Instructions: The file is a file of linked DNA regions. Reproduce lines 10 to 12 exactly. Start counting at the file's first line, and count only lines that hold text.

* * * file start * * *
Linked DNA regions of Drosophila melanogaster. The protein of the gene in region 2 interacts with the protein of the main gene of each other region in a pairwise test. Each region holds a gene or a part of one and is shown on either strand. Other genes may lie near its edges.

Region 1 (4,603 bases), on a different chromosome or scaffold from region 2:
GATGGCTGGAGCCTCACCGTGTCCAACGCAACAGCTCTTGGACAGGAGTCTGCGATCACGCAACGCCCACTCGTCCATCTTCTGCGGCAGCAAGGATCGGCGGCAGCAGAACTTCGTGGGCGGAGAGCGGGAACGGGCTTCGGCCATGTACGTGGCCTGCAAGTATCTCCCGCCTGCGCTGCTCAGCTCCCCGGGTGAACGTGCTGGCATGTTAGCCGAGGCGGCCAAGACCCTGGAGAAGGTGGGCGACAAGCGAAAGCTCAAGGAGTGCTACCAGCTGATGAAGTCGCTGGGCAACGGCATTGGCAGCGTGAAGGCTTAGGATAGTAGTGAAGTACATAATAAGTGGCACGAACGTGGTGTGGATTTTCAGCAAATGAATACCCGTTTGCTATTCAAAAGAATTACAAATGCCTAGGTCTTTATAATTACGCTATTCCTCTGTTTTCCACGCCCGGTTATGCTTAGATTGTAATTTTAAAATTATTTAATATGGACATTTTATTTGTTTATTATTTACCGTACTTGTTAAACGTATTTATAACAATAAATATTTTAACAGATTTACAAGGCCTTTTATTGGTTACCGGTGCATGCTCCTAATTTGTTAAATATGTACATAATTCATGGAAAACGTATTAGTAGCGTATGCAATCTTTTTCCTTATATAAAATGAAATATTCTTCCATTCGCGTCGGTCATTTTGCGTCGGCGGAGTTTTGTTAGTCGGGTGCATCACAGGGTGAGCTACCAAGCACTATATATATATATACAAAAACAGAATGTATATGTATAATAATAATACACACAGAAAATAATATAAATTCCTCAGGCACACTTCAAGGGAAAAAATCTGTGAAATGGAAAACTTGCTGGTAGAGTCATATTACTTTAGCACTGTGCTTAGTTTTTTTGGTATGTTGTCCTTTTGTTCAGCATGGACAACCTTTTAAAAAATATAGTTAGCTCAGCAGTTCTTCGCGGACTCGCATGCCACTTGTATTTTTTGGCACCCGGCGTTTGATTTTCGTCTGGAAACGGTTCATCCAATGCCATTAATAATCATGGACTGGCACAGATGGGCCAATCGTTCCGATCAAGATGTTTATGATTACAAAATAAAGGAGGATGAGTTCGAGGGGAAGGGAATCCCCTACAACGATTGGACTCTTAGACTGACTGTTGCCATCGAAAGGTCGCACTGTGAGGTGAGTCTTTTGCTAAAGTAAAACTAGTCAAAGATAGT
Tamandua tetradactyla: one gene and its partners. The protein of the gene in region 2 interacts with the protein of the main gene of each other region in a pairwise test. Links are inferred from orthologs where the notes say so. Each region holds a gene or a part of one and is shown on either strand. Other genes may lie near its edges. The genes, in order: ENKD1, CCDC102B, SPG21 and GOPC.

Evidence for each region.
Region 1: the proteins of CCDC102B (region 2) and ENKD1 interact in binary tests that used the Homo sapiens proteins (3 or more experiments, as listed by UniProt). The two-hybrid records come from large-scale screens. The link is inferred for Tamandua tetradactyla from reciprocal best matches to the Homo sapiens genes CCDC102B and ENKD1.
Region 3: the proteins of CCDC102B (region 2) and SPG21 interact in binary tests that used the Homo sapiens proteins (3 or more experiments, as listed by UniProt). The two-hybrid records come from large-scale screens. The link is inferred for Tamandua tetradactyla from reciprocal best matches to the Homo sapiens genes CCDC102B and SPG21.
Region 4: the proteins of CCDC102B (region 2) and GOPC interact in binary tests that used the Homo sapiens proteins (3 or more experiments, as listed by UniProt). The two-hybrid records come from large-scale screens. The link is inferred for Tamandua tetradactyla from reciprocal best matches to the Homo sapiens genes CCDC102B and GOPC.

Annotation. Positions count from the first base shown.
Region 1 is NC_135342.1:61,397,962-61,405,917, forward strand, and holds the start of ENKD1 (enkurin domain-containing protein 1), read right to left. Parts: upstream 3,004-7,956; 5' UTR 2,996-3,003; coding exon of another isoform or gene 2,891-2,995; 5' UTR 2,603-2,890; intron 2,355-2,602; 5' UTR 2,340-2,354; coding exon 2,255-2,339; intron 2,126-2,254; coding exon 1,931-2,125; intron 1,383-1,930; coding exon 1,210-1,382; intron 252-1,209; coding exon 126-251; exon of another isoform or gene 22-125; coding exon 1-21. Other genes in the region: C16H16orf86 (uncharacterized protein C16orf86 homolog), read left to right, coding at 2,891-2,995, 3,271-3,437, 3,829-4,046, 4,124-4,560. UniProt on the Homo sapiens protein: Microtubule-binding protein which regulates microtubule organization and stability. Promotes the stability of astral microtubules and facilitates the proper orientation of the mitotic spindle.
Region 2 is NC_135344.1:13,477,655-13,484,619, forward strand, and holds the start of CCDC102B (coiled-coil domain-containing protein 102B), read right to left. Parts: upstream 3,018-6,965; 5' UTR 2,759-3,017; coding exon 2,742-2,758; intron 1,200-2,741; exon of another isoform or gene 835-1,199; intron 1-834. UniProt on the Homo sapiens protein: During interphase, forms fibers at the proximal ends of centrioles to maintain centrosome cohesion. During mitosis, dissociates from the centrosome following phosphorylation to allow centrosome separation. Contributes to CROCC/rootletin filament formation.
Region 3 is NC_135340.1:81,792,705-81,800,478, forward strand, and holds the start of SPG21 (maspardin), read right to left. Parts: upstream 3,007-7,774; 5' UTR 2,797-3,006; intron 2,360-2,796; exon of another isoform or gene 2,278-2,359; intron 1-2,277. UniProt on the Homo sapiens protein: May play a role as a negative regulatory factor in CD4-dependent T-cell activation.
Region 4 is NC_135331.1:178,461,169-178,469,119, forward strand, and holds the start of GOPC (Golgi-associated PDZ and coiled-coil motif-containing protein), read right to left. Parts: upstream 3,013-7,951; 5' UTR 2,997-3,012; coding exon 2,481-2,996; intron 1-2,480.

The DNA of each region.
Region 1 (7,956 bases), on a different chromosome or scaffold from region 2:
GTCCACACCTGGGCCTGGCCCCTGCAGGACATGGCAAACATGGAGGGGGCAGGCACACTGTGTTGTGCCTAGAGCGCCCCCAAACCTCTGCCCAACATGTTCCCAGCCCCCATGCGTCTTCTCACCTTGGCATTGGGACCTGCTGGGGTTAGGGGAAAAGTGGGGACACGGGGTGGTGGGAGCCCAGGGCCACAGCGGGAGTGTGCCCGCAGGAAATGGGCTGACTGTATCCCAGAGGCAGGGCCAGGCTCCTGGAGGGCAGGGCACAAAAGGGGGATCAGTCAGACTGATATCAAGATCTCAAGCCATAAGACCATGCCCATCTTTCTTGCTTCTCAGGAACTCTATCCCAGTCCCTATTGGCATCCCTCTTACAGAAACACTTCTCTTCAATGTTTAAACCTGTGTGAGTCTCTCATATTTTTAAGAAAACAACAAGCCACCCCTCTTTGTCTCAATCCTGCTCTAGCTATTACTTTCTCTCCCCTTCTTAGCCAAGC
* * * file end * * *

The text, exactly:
Region 1 is NC_135342.1:61,397,962-61,405,917, forward strand, and holds the start of ENKD1 (enkurin domain-containing protein 1), read right to left. Parts: upstream 3,004-7,956; 5' UTR 2,996-3,003; coding exon of another isoform or gene 2,891-2,995; 5' UTR 2,603-2,890; intron 2,355-2,602; 5' UTR 2,340-2,354; coding exon 2,255-2,339; intron 2,126-2,254; coding exon 1,931-2,125; intron 1,383-1,930; coding exon 1,210-1,382; intron 252-1,209; coding exon 126-251; exon of another isoform or gene 22-125; coding exon 1-21. Other genes in the region: C16H16orf86 (uncharacterized protein C16orf86 homolog), read left to right, coding at 2,891-2,995, 3,271-3,437, 3,829-4,046, 4,124-4,560. UniProt on the Homo sapiens protein: Microtubule-binding protein which regulates microtubule organization and stability. Promotes the stability of astral microtubules and facilitates the proper orientation of the mitotic spindle.
Region 2 is NC_135344.1:13,477,655-13,484,619, forward strand, and holds the start of CCDC102B (coiled-coil domain-containing protein 102B), read right to left. Parts: upstream 3,018-6,965; 5' UTR 2,759-3,017; coding exon 2,742-2,758; intron 1,200-2,741; exon of another isoform or gene 835-1,199; intron 1-834. UniProt on the Homo sapiens protein: During interphase, forms fibers at the proximal ends of centrioles to maintain centrosome cohesion. During mitosis, dissociates from the centrosome following phosphorylation to allow centrosome separation. Contributes to CROCC/rootletin filament formation.
Region 3 is NC_135340.1:81,792,705-81,800,478, forward strand, and holds the start of SPG21 (maspardin), read right to left. Parts: upstream 3,007-7,774; 5' UTR 2,797-3,006; intron 2,360-2,796; exon of another isoform or gene 2,278-2,359; intron 1-2,277. UniProt on the Homo sapiens protein: May play a role as a negative regulatory factor in CD4-dependent T-cell activation.